Jock Young played a central role in creating modern criminology. In fact, he played a major part in the development of criminology over the past forty years.
The New Criminology, which was published in 1973, was a landmark text. It became required reading on large number of criminology courses that sprang up in the 1970s and 1980s. This book has just been reissued by Routledge and contains a new introduction written by Jock, which provides an excellent overview of recent developments in criminology.
In 1975 he wrote the classic article ‘Working Class Criminology’, which provided the springboard for the development of realist criminology. In developing this approach he aimed to challenge the liberal-conservative consensus on the one hand and move away from the romantic idealism that characterised much of the criminology that defined itself as ‘critical’. In its place he advocated an approach that linked theory to practice.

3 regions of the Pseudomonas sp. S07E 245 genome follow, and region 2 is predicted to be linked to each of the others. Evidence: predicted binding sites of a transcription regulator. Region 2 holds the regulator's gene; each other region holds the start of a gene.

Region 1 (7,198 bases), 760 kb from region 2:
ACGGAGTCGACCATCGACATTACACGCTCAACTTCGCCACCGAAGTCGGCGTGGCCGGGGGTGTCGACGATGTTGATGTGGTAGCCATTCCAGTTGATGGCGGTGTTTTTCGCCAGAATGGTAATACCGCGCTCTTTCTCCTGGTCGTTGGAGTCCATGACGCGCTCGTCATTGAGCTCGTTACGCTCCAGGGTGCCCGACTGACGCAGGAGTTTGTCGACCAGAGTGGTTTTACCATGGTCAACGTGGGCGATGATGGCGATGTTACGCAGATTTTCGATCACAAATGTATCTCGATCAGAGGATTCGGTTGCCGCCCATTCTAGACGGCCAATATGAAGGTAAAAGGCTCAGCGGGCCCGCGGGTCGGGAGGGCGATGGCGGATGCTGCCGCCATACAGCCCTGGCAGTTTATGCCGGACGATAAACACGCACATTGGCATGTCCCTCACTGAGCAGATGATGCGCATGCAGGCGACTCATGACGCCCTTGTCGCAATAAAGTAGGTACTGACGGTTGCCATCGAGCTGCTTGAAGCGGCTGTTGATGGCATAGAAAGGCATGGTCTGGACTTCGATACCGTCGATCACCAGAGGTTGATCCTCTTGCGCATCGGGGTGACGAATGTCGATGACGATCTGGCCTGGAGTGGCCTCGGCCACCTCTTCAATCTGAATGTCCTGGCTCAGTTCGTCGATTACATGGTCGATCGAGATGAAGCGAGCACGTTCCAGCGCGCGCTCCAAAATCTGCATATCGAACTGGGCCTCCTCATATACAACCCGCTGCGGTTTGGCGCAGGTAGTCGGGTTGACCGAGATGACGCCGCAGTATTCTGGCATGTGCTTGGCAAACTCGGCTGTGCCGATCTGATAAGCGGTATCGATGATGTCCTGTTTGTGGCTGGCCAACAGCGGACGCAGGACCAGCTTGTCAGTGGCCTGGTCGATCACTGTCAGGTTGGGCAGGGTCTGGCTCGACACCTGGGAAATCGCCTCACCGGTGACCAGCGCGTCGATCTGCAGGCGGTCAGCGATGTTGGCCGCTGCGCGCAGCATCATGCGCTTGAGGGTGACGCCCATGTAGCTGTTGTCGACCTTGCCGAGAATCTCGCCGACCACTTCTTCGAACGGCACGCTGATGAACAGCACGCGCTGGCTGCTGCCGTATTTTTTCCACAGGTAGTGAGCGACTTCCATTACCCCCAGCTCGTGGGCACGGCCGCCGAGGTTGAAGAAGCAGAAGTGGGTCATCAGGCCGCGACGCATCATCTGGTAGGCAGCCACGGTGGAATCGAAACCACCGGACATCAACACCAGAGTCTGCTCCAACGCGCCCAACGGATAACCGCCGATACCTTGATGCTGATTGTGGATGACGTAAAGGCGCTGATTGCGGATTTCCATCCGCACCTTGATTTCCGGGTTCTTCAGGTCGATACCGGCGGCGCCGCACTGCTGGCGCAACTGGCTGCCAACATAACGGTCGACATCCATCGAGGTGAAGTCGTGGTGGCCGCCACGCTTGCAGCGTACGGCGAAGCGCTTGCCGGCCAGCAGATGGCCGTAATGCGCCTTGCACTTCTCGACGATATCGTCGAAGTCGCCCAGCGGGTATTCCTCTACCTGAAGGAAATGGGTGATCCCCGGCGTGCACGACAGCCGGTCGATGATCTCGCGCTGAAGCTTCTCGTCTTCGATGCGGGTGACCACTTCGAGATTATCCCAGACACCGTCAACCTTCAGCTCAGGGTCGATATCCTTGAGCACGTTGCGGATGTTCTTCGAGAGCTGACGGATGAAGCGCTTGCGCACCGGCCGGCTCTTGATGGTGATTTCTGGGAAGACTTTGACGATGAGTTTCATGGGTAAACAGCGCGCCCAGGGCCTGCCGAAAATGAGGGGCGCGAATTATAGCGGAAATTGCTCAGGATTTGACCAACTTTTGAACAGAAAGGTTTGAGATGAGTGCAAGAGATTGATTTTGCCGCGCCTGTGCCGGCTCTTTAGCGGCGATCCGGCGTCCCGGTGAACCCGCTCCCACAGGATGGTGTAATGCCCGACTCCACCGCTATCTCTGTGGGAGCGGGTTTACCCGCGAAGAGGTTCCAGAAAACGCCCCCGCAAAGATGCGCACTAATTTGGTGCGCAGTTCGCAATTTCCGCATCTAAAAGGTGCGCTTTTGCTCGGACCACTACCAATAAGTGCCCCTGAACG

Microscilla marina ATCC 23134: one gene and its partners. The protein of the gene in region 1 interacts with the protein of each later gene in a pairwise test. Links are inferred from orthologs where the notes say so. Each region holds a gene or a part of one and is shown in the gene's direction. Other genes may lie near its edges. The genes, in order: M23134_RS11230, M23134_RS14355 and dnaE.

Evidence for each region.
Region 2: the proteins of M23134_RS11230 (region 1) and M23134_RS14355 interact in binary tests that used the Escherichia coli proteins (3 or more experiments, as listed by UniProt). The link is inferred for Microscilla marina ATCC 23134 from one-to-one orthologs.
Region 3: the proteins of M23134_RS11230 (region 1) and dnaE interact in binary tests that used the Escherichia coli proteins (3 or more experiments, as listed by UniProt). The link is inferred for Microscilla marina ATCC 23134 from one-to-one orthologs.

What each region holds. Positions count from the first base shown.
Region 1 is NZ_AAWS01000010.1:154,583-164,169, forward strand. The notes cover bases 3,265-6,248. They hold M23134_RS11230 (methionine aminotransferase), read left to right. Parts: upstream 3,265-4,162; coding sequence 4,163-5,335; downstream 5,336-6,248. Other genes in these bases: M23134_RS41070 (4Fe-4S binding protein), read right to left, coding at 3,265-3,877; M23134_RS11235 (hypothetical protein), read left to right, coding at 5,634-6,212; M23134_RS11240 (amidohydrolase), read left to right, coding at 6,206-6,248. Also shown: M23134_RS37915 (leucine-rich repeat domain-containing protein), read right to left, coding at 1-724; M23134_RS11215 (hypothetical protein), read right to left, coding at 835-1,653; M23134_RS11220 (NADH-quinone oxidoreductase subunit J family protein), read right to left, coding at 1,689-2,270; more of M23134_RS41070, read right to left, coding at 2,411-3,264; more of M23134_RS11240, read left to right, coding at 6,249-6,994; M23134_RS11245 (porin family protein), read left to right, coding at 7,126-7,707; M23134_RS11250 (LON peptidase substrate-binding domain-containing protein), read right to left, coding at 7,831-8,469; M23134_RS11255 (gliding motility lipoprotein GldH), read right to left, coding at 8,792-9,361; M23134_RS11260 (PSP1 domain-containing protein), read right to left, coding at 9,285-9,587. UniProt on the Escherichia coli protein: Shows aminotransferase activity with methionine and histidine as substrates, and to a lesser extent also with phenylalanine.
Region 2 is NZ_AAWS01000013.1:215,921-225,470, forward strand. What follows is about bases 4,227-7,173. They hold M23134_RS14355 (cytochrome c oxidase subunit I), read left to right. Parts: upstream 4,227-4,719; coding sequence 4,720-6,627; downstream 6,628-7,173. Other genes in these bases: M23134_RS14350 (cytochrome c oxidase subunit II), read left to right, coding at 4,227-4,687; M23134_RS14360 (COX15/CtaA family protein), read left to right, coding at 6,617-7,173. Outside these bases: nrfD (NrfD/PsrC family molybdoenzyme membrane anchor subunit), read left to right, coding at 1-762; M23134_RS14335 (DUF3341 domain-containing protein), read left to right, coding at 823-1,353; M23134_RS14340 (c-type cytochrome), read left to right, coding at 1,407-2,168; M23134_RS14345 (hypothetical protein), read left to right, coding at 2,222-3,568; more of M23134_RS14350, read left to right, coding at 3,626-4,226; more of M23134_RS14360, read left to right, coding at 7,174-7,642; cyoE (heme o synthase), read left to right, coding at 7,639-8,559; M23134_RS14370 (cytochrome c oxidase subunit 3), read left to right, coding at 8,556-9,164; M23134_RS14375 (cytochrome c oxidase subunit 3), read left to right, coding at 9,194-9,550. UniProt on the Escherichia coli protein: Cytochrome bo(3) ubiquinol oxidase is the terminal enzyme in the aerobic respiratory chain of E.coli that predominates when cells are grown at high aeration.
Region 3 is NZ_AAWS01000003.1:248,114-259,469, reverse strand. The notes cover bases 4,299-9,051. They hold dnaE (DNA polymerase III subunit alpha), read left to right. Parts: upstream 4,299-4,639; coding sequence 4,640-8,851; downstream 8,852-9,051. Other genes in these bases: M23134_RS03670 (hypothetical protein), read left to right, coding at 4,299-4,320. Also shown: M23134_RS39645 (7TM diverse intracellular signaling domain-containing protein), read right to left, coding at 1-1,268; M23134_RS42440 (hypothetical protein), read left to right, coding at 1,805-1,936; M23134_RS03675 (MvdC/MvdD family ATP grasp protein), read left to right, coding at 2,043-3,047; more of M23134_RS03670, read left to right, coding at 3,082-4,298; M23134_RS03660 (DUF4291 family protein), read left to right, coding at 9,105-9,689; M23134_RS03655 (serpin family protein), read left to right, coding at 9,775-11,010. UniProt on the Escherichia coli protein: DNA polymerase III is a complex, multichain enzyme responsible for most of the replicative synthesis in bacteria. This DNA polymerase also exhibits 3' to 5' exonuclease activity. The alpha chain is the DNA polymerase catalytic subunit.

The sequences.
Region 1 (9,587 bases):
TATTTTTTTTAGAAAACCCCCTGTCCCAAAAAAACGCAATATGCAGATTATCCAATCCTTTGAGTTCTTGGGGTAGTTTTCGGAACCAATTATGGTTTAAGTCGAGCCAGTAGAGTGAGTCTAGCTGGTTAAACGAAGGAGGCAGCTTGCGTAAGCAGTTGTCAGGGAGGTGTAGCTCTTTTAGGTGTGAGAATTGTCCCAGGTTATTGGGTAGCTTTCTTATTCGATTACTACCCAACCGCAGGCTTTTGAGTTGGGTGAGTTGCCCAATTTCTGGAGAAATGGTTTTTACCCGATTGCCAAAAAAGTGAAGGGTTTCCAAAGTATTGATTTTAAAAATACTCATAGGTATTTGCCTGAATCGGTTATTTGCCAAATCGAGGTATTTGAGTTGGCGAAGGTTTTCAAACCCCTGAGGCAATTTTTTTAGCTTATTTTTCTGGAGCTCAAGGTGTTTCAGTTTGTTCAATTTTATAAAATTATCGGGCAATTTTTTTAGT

More recently he explored the cultural dimensions of crime and punishment. This interest was in part a reaction to the increasingly drab and lifeless forms of criminology that turn this vibrant and fascinating subject area into a series of ‘variables’ or impenetrable statistics.
The enduring inspiration of Jock’s work is an appreciation of the complexity and diversity of social life and the changing role that crime and justice play in the modern world.
Roger Matthews has also co-written a tribute to Jock Young with Keith Hayward in the March 2014 edition of Criminal Justice Matters.